Wednesday, May 29, 2013

The Fall of Constantinople, 29 May 1453

This essay is included as a prefatory article in my book, Facing Islam: What the Ancient Church has to say about the Religion of Muhammad.

The Fall of Constantinople, 29 May 1453
by  Dionysios Hatzopoulos   

In the city everyone realized that the fateful moment had come. In the city, while the bells of the churches rang mournfully, citizens and soldiers joined a long procession behind the holy relics brought out of the churches. Singing hymns, men, women, children, soldiers, civilians, clergy, monks and nuns, knowing that they were going to die shortly, made peace with themselves, with God and with eternity.

When the procession ended the Emperor met with his commanders and the notables of the city. In a philosophical speech he told his sub- jects that the end of their time had come. In essence he told them that Man had to be ready to face death when he had to fight for his faith, for his country, for his family or for his sovereign. All four reasons were now present. Furthermore, his subjects, who were the descendants of Greeks and Romans, had to emulate their great ancestors. They had to fight and sacrifice themselves without fear. They had lived in a great city and they were now going to die defending it. As for himself, he was going to die fighting for his faith, for his city and for his people... He thanked all present for their contribution to the defense of the city and asked them to forgive him, if he had ever treated them without kindness. Meanwhile the great church of Saint Sophia was crowded. Thousands of people were moving towards the church. Inside, Orthodox and Catholic priests were holding mass. People were singing hymns, others were openly crying, others were asking each other for forgiveness. Those who were not serving on the ramparts also went to the church, among them was seen, for a brief moment, the Emperor. People confessed and took communion. Then those who were going to fight rode or walked back to the ramparts.

From the great church the Emperor rode to the Palace at Blachernae. There he asked his household to forgive him. He bade the emotionally shattered men and women farewell, left his Palace and rode away, into the night, for a last inspection of the defense positions. Then he took his battle position.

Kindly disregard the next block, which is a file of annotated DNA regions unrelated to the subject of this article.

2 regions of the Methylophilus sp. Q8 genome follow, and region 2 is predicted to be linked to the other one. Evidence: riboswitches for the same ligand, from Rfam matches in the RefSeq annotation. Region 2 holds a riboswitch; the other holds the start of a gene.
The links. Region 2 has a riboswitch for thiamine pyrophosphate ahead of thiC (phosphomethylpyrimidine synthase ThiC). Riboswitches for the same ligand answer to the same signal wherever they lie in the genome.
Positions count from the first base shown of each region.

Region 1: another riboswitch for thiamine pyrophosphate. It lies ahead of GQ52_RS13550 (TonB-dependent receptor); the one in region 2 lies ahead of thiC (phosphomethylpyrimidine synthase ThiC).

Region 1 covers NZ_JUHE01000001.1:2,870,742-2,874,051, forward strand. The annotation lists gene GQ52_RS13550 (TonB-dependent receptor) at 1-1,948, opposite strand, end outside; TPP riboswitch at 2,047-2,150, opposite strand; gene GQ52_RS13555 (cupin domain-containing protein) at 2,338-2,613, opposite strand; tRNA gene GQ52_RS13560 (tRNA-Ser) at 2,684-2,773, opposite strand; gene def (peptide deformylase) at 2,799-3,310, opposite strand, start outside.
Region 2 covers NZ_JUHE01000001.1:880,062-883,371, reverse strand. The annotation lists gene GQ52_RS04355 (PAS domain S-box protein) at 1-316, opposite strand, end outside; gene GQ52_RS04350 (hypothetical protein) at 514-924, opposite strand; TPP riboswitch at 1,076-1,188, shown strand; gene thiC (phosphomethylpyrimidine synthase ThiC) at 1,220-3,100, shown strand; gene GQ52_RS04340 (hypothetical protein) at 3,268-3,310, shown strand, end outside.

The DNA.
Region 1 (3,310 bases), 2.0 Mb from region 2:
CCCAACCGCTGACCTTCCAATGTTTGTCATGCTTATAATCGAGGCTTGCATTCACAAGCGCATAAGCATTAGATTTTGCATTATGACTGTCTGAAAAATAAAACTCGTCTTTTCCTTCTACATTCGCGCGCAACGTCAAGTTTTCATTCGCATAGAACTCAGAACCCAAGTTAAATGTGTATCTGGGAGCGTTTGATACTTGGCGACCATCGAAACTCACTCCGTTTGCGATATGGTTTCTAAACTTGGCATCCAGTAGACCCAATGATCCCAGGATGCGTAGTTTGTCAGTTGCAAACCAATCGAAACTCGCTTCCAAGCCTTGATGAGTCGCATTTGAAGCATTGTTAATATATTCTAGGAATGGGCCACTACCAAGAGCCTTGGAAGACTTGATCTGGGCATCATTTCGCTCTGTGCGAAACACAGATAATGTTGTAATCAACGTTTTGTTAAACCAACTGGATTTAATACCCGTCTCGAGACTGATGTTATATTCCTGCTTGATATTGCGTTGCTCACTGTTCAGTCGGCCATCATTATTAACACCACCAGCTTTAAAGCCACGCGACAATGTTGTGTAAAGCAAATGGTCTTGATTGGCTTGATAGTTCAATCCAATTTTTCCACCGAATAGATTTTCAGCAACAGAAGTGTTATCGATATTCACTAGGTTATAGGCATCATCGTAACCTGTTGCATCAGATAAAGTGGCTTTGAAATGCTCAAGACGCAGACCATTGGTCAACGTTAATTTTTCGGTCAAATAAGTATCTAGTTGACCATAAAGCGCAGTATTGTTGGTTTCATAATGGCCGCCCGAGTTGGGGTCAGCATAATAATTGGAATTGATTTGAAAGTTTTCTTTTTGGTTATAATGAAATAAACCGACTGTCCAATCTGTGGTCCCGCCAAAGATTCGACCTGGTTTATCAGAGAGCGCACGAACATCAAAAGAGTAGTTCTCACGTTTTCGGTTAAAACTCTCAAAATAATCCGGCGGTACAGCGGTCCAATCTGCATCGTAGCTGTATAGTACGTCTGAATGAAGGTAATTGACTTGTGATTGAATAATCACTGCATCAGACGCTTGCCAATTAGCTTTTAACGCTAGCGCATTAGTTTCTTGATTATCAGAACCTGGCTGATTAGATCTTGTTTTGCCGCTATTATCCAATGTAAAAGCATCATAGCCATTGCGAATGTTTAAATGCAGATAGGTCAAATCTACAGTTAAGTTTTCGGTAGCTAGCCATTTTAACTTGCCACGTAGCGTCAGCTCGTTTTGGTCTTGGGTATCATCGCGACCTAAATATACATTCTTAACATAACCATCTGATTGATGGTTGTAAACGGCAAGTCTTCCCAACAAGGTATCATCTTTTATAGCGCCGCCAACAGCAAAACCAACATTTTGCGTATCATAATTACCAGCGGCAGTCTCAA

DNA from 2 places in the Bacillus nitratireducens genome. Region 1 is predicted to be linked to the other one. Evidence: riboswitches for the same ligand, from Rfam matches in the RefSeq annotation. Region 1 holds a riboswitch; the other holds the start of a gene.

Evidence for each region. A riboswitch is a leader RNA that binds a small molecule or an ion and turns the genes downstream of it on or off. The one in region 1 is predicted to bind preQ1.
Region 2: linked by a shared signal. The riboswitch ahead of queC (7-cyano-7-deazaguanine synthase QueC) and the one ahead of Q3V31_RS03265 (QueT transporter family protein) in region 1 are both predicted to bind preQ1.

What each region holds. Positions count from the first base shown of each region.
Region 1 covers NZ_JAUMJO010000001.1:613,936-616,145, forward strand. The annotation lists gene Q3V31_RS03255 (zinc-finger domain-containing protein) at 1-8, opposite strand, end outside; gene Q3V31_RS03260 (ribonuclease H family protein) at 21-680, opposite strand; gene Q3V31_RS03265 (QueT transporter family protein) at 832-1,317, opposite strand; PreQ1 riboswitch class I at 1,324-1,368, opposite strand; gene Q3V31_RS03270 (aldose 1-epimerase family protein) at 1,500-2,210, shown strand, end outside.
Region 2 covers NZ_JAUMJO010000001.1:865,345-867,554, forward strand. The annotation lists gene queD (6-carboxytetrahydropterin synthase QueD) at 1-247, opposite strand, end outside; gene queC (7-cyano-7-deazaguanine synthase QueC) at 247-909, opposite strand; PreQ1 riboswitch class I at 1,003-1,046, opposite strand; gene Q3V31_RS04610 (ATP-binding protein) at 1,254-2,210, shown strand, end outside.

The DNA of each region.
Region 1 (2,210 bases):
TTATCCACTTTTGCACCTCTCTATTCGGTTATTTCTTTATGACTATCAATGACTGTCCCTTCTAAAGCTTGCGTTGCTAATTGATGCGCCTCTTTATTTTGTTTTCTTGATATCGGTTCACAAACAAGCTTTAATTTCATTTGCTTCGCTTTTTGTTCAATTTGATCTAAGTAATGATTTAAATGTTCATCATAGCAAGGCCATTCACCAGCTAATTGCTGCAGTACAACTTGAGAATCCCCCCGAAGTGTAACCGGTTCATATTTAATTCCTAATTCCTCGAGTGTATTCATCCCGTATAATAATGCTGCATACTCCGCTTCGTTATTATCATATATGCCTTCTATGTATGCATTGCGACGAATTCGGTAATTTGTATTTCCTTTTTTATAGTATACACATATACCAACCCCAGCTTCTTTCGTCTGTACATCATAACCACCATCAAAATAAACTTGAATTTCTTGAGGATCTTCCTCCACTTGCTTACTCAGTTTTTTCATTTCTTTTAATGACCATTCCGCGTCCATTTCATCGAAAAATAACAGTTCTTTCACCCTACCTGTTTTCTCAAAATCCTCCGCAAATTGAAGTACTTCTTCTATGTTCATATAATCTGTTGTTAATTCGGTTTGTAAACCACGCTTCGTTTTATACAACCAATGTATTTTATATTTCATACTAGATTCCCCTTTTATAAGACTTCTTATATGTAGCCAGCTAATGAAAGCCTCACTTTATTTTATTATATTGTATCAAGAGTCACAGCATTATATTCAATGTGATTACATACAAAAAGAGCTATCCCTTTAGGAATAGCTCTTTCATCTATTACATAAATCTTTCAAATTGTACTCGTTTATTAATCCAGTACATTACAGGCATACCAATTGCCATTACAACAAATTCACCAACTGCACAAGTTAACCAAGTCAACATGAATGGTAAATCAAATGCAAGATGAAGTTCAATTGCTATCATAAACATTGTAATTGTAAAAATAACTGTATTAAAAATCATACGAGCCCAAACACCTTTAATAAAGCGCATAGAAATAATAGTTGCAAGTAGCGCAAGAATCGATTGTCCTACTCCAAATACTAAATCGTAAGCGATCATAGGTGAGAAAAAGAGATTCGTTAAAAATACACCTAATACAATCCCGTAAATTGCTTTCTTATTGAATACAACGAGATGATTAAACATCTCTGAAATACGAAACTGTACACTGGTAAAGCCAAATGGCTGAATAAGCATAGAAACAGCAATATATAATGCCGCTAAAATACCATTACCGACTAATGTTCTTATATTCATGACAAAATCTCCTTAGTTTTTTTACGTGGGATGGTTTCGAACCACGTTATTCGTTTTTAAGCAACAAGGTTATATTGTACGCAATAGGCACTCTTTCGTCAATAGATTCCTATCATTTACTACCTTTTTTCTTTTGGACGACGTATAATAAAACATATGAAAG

The excesses which followed, during the early hours of the Ottoman victory, are described in detail by eyewitnesses... 

Bands of soldiers began now looting. Doors were broken, private homes were looted, their tenants were massacred. Shops in the city markets were looted. Monasteries and Convents were broken in. Their tenants were killed, nuns were raped, many, to avoid dishonor, killed themselves. Killing, raping, looting, burning, enslaving, went on and on... The troops had to satisfy themselves. The great doors of Saint Sophia were forced open, and crowds of angry soldiers came in and fell upon the unfortunate worshippers. Pillaging and killing in the holy place went on for hours. Similar was the fate of worshippers in most churches in the city. Everything that could be taken from the splendid buildings was taken by the new masters of the Imperial capital. Icons were destroyed, precious manu- scripts were lost forever. Thousands of civilians were enslaved, soldiers fought over young boys and young women. Death and enslavement did not distinguish among social classes. Nobles and peasants were treated with equal ruthlessness.

The Sultan entered the city in the afternoon of the first day of occupation. Constantinople was finally his and he intended to make it the capi- tal of his mighty Empire. He toured the ruined city. He visited Saint Sophia which he ordered to be turned into a mosque. What he saw was desolation, destruction, death in the streets, ruins, desecrated churches...

Dionysios Hatzopoulos — Professor of Classical and Byzantine Studies, and Chairman of Hellenic Studies Center at Dawson College, Montreal, and Lecturer at the Department of History at Universite de Montreal, Quebec, Canada.
Posted on Romiosini: Hellenism In The Middle Ages